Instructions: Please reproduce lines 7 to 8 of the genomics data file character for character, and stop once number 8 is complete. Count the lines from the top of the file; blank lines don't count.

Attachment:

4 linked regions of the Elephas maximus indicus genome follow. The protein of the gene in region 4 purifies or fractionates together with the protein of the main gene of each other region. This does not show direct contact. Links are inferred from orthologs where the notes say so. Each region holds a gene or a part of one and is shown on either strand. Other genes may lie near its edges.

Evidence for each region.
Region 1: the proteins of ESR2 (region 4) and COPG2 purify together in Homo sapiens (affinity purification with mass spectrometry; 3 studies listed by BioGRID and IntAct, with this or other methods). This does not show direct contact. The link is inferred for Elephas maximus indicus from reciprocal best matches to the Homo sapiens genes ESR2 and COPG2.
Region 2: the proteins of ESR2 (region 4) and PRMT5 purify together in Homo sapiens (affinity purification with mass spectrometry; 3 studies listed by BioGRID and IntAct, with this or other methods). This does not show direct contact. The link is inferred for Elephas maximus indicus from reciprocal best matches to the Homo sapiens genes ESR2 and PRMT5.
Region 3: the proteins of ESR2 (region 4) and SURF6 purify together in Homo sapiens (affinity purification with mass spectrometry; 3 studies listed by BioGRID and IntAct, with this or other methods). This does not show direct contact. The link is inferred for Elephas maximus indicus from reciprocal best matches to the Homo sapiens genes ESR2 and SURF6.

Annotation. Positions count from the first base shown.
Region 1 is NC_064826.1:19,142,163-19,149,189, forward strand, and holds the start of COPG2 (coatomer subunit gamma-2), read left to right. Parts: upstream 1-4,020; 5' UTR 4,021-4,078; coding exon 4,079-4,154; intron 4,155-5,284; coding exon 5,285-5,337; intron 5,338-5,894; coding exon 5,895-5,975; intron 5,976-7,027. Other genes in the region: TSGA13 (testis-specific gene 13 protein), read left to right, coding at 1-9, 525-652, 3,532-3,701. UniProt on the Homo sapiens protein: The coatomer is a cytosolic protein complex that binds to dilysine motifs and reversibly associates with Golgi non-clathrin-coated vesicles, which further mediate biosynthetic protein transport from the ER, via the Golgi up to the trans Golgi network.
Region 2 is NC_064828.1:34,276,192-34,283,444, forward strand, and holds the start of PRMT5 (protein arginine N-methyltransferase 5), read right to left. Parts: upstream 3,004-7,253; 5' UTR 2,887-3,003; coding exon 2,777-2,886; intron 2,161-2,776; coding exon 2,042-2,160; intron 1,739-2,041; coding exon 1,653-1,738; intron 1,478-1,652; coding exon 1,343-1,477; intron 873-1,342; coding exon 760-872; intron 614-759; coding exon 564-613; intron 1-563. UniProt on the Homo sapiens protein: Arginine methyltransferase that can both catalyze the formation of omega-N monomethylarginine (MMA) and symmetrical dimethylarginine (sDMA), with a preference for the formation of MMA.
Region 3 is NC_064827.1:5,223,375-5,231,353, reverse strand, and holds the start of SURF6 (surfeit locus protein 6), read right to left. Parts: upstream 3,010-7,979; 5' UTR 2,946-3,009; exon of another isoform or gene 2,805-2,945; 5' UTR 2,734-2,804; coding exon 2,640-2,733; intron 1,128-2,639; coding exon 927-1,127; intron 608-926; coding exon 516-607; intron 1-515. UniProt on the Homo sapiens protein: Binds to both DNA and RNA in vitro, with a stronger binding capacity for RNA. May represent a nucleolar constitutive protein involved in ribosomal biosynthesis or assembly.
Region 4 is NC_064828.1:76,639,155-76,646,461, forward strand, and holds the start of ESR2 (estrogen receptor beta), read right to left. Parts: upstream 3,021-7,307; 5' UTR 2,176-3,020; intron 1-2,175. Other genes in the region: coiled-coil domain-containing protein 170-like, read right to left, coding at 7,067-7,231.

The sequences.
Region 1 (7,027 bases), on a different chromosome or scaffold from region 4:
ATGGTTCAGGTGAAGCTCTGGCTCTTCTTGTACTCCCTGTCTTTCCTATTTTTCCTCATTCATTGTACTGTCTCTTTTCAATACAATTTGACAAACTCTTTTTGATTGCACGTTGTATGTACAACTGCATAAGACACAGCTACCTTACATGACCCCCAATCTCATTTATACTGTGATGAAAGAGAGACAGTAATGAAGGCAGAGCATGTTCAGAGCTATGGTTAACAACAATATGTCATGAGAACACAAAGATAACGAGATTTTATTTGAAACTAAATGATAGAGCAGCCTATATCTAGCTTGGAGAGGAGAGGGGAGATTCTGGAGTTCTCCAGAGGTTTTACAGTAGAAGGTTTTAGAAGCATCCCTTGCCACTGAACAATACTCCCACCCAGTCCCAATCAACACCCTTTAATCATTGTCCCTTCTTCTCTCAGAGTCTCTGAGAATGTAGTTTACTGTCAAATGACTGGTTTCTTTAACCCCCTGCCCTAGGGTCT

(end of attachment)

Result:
Region 1 is NC_064826.1:19,142,163-19,149,189, forward strand, and holds the start of COPG2 (coatomer subunit gamma-2), read left to right. Parts: upstream 1-4,020; 5' UTR 4,021-4,078; coding exon 4,079-4,154; intron 4,155-5,284; coding exon 5,285-5,337; intron 5,338-5,894; coding exon 5,895-5,975; intron 5,976-7,027. Other genes in the region: TSGA13 (testis-specific gene 13 protein), read left to right, coding at 1-9, 525-652, 3,532-3,701. UniProt on the Homo sapiens protein: The coatomer is a cytosolic protein complex that binds to dilysine motifs and reversibly associates with Golgi non-clathrin-coated vesicles, which further mediate biosynthetic protein transport from the ER, via the Golgi up to the trans Golgi network.
Region 2 is NC_064828.1:34,276,192-34,283,444, forward strand, and holds the start of PRMT5 (protein arginine N-methyltransferase 5), read right to left. Parts: upstream 3,004-7,253; 5' UTR 2,887-3,003; coding exon 2,777-2,886; intron 2,161-2,776; coding exon 2,042-2,160; intron 1,739-2,041; coding exon 1,653-1,738; intron 1,478-1,652; coding exon 1,343-1,477; intron 873-1,342; coding exon 760-872; intron 614-759; coding exon 564-613; intron 1-563. UniProt on the Homo sapiens protein: Arginine methyltransferase that can both catalyze the formation of omega-N monomethylarginine (MMA) and symmetrical dimethylarginine (sDMA), with a preference for the formation of MMA.